The Chesapeake Bay Foundation (CBF) raised serious concerns about municipal separate storm sewer system (MS4) permits that the Maryland Department of the Environment (MDE) issued today for Baltimore City and Anne Arundel, Baltimore, Prince George’s, and Montgomery Counties.
While CBF is currently reviewing the individual permits, Maryland Senior Scientist, Doug Myers, issued this statement.
“Overall, while MDE talks frequently about the need to combat climate change, the permits do not sufficiently address the more severe weather events we are already seeing. Those storms create flooding as well as additional pollution from hardened surfaces that the new permits fall short of controlling. One of the most effective ways to reduce urban/suburban runoff pollution is to convert concrete to more natural surfaces that allow rainfall to infiltrate, not run off. CBF is concerned that MDE’s new requirements for conversion are even less stringent than they were.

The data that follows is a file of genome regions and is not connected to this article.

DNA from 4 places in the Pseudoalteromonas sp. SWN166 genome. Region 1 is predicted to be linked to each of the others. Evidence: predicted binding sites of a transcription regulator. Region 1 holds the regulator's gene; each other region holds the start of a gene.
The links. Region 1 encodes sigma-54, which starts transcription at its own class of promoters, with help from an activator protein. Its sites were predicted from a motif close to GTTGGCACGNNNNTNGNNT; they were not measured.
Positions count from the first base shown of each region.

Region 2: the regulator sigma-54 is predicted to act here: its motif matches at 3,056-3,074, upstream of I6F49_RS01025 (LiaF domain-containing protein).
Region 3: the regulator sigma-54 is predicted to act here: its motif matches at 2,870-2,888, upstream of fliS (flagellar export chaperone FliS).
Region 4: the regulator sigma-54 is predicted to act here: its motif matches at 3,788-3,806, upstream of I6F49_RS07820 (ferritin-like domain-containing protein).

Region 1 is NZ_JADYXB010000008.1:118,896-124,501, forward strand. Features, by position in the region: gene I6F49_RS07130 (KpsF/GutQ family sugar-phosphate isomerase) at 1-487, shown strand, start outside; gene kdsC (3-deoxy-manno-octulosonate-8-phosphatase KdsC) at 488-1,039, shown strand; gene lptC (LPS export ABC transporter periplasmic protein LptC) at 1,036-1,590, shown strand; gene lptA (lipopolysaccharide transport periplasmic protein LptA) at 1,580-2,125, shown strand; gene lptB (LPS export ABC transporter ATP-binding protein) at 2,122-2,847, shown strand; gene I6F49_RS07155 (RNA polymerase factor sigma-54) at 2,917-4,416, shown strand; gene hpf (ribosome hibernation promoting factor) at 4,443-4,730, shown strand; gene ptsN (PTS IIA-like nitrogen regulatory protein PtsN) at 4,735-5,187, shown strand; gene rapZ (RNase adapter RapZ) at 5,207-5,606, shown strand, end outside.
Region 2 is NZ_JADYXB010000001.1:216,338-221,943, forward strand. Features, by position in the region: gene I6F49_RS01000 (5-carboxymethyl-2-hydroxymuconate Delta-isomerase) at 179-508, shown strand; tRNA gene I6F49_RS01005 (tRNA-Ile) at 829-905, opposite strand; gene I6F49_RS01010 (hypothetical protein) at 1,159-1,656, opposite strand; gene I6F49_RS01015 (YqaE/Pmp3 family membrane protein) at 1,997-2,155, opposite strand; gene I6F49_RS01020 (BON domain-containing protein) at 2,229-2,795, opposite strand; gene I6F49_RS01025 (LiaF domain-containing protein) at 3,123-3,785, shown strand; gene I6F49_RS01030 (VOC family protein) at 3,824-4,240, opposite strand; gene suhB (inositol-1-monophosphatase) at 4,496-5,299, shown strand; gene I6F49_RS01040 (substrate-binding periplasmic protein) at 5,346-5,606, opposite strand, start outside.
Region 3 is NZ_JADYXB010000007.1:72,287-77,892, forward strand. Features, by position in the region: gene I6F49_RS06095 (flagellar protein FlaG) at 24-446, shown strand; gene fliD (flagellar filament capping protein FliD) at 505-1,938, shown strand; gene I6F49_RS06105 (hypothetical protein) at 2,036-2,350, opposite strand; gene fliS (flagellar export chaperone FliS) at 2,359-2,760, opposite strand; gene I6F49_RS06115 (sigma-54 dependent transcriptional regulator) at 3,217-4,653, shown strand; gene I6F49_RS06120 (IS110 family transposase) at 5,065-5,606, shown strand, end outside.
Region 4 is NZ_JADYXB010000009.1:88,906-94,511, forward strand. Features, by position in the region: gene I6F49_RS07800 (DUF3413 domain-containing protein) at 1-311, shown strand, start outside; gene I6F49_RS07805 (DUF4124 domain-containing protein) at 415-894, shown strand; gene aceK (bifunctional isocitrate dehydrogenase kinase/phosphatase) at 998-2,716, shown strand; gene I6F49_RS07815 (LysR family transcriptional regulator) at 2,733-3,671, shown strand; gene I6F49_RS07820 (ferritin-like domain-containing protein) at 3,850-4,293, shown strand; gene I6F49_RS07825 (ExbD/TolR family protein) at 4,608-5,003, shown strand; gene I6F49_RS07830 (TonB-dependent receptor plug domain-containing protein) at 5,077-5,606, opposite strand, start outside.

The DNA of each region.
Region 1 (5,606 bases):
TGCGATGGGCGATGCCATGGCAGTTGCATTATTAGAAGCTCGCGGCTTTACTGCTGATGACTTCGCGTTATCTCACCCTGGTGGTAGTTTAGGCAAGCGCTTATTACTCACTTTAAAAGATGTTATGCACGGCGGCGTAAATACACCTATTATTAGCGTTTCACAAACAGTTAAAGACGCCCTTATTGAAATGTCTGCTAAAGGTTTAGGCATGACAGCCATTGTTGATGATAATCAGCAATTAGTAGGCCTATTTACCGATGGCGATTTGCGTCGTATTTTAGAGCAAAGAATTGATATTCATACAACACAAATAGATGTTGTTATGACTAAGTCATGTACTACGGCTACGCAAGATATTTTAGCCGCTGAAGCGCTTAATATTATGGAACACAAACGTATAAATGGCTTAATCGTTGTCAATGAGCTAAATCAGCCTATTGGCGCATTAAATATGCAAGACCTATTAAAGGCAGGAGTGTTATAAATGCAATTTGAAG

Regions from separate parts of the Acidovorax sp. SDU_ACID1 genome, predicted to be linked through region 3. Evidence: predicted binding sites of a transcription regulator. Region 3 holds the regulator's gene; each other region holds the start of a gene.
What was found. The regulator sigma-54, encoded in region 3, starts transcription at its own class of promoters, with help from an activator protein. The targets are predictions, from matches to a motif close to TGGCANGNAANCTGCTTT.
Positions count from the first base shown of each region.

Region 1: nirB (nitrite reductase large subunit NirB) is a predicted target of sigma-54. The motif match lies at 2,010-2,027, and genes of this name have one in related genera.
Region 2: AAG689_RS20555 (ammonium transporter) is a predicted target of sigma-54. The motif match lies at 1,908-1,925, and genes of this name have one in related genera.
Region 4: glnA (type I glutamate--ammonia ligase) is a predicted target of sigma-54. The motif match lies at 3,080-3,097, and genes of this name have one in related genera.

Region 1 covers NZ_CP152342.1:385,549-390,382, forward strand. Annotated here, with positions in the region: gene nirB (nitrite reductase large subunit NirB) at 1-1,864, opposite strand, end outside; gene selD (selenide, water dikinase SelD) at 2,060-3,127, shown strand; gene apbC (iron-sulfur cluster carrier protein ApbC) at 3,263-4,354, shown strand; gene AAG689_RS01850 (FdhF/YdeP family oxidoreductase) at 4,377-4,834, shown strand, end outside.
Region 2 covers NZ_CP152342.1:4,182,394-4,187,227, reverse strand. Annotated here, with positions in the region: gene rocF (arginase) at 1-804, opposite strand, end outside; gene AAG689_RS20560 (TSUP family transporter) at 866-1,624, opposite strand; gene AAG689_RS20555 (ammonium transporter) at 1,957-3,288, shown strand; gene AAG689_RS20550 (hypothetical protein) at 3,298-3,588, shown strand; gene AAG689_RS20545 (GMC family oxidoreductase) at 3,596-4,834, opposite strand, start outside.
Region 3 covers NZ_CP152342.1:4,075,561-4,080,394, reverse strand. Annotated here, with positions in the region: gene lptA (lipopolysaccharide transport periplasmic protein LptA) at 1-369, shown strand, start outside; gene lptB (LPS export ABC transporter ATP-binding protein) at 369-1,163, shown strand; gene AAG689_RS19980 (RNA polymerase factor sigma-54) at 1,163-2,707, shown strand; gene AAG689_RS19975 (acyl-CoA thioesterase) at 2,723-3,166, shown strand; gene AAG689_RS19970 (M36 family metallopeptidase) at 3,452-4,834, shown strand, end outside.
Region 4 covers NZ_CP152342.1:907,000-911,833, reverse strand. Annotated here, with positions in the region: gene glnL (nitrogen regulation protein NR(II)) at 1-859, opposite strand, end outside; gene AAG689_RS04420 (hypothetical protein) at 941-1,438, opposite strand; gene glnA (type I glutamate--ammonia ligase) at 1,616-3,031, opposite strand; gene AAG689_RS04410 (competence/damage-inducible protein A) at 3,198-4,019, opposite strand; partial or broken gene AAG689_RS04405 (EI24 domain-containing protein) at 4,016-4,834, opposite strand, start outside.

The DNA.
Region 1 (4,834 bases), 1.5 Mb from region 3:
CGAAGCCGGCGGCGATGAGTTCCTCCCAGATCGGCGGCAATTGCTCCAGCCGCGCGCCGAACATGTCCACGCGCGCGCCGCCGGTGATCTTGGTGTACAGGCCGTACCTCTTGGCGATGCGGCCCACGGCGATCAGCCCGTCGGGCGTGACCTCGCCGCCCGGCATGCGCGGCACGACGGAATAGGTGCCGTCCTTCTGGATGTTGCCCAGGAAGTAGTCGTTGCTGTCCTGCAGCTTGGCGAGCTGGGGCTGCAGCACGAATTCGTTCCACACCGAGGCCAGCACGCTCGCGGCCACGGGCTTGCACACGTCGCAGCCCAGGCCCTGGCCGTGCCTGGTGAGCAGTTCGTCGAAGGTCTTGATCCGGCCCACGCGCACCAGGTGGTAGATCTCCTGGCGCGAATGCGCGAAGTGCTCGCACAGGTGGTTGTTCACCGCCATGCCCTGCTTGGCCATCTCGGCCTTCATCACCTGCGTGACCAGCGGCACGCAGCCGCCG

“We are also concerned that these new permits fall short in requiring specific, numerical reductions in pollution and the monitoring necessary to ensure that the requirements are achieved. Also lacking are requirements for specific reductions in pollution from PCBs, bacteria, and trash, that are important environmental justice and human health issues.”
# # #